The drive from Johannesburg, and the first few hundred kilometres into Botswana was unexciting and tedious, perking up after Nata on our way to the Zambian border. “What’s that crossing the road ahead? It’s an elephant! An elephant and we’re not even in a reserve!” I cried, hands grappling to get the lens cap off my Nikon. What a novelty – unfettered wild game heedless of the juggernaut transport trucks thundering past.
A WIDENING GAP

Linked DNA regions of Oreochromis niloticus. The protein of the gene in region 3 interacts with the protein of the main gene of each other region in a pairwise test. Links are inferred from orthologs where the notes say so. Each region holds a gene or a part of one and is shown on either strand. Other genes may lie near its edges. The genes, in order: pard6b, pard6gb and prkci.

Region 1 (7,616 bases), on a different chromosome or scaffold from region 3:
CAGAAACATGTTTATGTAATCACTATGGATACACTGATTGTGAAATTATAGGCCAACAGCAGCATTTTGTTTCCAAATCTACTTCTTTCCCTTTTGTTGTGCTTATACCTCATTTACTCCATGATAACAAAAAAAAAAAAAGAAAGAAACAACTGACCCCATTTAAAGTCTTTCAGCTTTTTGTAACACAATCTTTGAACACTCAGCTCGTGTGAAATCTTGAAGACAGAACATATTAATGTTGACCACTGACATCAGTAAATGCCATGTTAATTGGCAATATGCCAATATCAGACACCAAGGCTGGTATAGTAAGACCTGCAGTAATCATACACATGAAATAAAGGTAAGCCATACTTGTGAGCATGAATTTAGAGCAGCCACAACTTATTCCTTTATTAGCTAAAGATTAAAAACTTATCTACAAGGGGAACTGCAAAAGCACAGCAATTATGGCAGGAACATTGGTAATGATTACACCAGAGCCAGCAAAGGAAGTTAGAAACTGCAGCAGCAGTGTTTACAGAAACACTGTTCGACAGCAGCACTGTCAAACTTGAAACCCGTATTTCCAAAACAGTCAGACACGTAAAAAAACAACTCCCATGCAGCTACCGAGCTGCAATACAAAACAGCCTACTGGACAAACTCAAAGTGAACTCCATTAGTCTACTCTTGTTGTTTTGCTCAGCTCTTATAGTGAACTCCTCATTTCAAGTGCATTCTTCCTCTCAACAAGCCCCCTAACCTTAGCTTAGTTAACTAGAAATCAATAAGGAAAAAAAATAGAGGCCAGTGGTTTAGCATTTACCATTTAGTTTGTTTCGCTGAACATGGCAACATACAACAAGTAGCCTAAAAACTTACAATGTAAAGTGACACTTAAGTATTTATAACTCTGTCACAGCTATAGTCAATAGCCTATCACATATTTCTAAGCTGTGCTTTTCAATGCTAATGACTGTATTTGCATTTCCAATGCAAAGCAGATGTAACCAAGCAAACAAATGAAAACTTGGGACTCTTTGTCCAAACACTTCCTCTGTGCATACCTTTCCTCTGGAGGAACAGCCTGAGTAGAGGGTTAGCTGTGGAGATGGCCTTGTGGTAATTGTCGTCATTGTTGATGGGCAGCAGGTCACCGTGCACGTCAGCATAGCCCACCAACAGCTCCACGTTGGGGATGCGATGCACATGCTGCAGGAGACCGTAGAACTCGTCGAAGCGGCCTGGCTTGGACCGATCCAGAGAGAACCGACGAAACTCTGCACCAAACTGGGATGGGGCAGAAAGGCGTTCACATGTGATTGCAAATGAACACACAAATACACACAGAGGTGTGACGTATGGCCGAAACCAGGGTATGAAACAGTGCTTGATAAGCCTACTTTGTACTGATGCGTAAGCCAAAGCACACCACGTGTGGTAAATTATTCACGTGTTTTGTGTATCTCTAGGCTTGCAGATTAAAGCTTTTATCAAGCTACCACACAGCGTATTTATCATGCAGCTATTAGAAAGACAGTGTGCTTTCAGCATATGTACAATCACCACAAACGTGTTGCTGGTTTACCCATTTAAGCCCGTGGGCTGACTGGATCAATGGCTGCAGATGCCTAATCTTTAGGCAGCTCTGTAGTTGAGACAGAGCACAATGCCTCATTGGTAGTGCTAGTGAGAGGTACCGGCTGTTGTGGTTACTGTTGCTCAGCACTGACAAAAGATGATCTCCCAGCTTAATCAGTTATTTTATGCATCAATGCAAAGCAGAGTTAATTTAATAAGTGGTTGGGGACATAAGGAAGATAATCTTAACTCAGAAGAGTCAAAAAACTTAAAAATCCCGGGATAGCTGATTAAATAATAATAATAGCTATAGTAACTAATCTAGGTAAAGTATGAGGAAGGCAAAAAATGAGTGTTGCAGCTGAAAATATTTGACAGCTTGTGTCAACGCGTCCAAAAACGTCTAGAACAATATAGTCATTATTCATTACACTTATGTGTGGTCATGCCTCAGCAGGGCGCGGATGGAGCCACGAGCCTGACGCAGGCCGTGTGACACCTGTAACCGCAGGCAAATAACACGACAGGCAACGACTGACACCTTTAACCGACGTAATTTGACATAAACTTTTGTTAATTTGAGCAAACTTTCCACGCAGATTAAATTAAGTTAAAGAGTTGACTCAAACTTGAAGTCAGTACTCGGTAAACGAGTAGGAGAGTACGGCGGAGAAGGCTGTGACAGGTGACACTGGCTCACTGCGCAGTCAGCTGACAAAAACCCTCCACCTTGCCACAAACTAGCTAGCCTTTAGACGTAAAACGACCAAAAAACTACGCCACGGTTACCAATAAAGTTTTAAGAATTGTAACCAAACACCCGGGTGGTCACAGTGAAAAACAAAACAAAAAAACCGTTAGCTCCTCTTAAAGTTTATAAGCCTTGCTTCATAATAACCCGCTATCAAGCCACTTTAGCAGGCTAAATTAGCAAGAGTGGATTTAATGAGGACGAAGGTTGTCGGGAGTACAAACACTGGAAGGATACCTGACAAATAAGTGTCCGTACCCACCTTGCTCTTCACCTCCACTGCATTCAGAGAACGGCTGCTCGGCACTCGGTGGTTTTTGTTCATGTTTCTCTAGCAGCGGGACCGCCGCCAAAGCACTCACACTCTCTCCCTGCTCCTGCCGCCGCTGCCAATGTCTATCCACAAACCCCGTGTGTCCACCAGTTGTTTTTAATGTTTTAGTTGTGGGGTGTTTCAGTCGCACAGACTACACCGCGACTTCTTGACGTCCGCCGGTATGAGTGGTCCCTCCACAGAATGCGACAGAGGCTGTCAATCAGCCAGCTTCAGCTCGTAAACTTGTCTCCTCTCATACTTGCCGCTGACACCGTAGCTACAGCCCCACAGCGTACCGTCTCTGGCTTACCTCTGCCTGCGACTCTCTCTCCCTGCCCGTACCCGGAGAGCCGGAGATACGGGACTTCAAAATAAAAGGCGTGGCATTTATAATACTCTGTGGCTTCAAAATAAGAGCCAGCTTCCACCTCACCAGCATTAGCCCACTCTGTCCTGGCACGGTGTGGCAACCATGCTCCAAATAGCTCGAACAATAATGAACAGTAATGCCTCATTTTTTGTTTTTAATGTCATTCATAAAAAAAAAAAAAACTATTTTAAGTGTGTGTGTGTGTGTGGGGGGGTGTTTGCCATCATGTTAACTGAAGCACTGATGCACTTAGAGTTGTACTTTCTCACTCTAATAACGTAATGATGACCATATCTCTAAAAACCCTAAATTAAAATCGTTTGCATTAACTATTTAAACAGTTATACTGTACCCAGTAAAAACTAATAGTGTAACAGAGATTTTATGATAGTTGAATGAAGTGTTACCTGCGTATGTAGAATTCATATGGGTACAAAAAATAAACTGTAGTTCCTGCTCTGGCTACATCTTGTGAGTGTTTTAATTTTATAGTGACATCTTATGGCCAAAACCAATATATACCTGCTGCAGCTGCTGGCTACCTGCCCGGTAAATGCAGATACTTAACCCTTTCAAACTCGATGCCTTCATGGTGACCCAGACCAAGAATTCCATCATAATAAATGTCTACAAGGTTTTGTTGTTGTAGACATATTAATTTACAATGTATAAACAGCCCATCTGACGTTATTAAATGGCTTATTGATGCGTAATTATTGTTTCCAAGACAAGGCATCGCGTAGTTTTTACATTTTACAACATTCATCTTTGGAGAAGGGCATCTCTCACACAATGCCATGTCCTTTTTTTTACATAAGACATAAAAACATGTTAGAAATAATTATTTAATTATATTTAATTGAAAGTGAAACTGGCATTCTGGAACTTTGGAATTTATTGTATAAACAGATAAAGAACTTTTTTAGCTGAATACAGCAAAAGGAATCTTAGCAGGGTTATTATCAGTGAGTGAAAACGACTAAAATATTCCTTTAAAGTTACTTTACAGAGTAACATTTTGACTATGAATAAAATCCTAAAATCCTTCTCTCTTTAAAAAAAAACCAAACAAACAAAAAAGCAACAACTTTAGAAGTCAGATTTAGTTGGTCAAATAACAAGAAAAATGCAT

The link between Botswana and Zambia entails vehicles and people squeezing onto a ferry over the Zambezi towards the Zambian checkpoint. I climbed out of Henry to photograph the ferry and the spectacle of two men wrestling with an overladen bicycle determined to gallop down the ramp faster than their feet. Hesitating about stepping onto the ferry while an enormous truck was nudging its way on, I suddenly realised that the gap between jetty and ferry was widening and the ramp rising. Without any fanfare, the ferry was chugging deeper into the crocodile infested Zambezi and my husband, Henry and the cats were on their way to Zambia while I was standing firmly in Botswana. Anxiety is a super booster and a spectacular leap clutching camera, sunglasses and hat signified my undignified boarding technique to the undisguised amusement of the other passengers.